A Medical Miracle Named Eddie
Eddie's Battle Against Hypoxia Ischemia
This lens is about my son, Eddie (or Eddie Spaghetti...the name he insists on being called). He is a medical miracle. He beat all odds and ignored everything the doctors had to say about his experience with hypoxia ischemia and his future.
Eddie was born unresponsive. No heartbeat (or at least not a detectable one) and not breathing. He was what the doctors have described as basically dead. He was revived immediately. But he had been without oxygen for several minutes. His will to live was instantly called upon to fight. He met that challenge head on from his first breath.
A Christmas Baby!
Never, never say "I don't care when my baby is born as long as it is not on Christmas day"! I was not due until February, but I felt that this baby would come early. I don't know why I felt that, but I did. I must have said that I did not want him born on Christmas 50 times.
On Christmas Eve I found myself feeling very sick and unable to bake cookies or do anything I had planned to do with my girls. It was all I could do to get myself to the restroom and back to the bed. It was horrible. I tried to eat a couple of times, but it did not stay down. So, I turned the computer on and had it following Santa's location for my girls (http://www.noradsanta.org/). This made them happy and excited.
Finally, I knew I had to get to the doctor and I called my husband home. We dropped the kids off at their grandmother's house and off we went. This is where the real adventure began.
We didn't know it yet, but Eddie would be born on Christmas Day.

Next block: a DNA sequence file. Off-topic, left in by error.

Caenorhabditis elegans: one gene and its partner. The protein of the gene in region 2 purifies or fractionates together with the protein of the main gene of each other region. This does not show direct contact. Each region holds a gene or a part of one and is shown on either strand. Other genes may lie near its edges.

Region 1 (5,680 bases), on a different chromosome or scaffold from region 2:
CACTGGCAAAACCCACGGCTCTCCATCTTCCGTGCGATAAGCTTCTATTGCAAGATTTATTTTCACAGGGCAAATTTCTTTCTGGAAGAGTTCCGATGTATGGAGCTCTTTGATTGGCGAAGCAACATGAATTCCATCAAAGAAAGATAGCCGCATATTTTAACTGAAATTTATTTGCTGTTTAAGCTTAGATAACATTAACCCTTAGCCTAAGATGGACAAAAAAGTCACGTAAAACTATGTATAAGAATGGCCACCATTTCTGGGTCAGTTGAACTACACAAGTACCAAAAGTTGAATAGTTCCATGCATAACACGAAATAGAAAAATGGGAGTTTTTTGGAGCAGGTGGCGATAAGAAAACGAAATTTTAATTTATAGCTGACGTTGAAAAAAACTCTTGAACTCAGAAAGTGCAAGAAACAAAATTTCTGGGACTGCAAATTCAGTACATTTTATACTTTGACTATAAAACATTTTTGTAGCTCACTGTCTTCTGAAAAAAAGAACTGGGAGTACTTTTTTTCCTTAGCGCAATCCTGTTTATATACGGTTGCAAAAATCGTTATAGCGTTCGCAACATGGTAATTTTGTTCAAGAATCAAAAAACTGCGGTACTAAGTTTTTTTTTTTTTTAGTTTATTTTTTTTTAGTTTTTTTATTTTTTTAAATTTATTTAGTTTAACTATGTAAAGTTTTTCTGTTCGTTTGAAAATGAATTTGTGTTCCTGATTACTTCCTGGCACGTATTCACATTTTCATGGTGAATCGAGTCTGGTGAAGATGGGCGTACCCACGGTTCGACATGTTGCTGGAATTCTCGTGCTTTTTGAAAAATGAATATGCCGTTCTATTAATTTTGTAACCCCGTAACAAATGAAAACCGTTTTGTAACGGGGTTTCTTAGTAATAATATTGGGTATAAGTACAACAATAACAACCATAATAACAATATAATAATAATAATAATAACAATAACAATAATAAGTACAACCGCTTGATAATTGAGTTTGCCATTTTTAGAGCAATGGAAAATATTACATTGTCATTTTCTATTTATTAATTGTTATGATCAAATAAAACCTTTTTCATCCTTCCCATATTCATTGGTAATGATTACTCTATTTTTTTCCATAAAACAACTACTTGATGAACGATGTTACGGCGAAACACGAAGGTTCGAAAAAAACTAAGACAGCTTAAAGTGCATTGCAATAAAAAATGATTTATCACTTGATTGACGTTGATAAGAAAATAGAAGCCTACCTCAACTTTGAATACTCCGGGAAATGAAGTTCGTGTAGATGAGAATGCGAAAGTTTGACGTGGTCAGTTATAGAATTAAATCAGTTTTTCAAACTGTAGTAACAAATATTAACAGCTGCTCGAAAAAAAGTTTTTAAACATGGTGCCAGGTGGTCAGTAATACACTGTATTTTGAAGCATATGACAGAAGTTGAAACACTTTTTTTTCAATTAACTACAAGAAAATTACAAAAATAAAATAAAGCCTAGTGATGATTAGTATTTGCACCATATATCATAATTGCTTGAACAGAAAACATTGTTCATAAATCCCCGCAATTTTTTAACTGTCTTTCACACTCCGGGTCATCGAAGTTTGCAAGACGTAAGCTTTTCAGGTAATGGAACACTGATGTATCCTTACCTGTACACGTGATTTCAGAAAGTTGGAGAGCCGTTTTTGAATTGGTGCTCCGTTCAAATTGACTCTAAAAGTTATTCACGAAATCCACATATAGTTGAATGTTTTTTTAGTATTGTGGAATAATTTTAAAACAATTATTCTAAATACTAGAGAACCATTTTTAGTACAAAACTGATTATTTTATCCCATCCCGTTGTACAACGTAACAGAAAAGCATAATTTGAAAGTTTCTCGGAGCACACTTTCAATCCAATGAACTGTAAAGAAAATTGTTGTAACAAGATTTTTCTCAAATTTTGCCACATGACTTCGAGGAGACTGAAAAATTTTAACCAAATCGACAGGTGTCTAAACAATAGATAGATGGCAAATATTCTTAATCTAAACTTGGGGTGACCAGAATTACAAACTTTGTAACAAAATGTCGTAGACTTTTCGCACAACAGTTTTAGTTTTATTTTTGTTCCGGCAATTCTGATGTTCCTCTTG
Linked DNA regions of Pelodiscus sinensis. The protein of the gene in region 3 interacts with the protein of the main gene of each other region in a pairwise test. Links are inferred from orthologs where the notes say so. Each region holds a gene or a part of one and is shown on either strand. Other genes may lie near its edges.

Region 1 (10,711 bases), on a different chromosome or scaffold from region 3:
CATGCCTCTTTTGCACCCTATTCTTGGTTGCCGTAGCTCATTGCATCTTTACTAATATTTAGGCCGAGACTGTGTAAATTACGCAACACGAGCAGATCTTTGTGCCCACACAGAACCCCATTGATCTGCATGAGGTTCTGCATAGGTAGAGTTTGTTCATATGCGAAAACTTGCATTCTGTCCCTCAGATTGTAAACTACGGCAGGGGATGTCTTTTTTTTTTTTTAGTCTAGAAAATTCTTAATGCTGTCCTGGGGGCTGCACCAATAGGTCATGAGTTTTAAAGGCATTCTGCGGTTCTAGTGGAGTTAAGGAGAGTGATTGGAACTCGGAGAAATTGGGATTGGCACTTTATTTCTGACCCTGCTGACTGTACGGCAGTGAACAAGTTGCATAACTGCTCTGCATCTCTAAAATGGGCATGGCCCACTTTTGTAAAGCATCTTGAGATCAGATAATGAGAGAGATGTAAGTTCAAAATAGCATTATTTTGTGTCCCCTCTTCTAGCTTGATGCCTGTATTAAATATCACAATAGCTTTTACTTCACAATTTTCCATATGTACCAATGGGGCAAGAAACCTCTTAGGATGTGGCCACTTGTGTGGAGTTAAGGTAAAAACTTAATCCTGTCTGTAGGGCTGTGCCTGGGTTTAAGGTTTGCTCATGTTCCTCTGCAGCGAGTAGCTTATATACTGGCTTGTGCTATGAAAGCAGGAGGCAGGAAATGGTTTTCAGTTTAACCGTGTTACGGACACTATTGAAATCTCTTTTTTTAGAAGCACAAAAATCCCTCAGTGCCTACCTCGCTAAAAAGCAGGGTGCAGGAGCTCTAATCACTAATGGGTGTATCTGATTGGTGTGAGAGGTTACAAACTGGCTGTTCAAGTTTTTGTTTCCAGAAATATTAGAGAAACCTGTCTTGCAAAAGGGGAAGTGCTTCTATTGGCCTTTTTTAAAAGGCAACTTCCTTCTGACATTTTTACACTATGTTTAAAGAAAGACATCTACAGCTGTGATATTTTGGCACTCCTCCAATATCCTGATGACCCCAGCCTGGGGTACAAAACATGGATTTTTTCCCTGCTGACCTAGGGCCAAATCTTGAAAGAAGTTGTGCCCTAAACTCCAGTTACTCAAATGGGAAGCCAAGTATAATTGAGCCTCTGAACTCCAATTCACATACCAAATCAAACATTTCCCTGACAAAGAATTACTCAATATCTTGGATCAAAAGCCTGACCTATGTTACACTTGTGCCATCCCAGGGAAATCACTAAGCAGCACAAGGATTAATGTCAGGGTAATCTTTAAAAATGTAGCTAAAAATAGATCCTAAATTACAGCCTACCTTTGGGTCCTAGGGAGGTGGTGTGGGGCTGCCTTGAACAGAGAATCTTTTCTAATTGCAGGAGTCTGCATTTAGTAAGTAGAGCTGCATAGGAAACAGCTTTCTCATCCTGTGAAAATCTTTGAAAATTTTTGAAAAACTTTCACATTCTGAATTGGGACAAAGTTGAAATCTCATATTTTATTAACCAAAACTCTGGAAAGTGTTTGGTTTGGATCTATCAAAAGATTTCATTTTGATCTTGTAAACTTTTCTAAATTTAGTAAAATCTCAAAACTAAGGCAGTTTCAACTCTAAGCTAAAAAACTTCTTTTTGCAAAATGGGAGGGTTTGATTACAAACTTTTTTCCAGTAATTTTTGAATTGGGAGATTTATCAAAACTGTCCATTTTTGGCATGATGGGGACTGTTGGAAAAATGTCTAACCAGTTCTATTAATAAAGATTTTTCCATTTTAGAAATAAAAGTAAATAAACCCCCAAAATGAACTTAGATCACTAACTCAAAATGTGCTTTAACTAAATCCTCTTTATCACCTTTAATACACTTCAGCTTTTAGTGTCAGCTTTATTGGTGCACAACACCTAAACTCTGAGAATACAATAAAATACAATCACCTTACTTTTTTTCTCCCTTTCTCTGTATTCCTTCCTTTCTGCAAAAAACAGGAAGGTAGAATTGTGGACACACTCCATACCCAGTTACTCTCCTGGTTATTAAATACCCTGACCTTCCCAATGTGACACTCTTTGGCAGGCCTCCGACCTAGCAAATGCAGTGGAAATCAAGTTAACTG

What is Hypoxia Ischemia?
When I arrived, I immediately went right in. No waiting. The nurses tried to get a heartbeat on the baby, but could not find one. I began to panic. They called the doctor in and he immediately decided the baby had to come out now. He could not find a heartbeat, either.
I remember being led down the hall on a hospital bed and that is it. They put me out and got that baby out. My husband was told to wait in a private area and he said that within minutes he saw the doctor running out holding my baby and at the same time performing CPR. They ran into a waiting elevator and that was it.
When I woke up, the doctor came right in to tell us that the baby was alive, but had suffered Hypoxia Ischemia. It is basically insufficient blood and oxygen to the organs to keep them working. Here is the definition as found on MedTerms.com:
Hypoxia-ischemia: Blood flow to cells and organs that is not sufficient to maintain their normal function, combined with a lower-than-normal concentration of oxygen in arterial blood.
Eddie was struggling and had suffered several seizures in the few hours since birth. The doctors felt he had suffered some brain damage, but didn't know how much. They asked us for permission to try voluntary hypothermia with him. They wanted to cool his temperature to help slow or prevent further brain damage. We had to decide immediately as this treatment has to be started within 6 hours of birth. We immediately said yes.
an agonizing 72 hours
Eddie was put onto a cooling mat and had a temperature control above him as well. He was completely naked and had a total of 8 wires and/or needles in his body when I finally got to see him. My heart sank. His body was already turning the slightest shade of blue. There was no healthy pink baby waiting for me.
We were also asked not to touch him as he could not be stimulated. The doctors and nurses were trying to stop the seizures that just seemed to keep coming.
For those who have not gone through this, it is agonizing. Your baby looks miserable and cold. When you can not touch or hold your child, you feel horrible. A mother's instinct is to hold your child when they are suffering.
Finally, after 3 days, they began to slowly warm his body. He turned pink very quickly. This made me extremely happy. You learn very quickly to be thankful for the little things. Life becomes much clearer.
I will say, I am very thankful for the fact that Eddie's doctors were able to offer voluntary hypothermia. Not every doctor or medical facility can. I believe it is one of the reasons Eddie is the child he is today. That and his own strong will.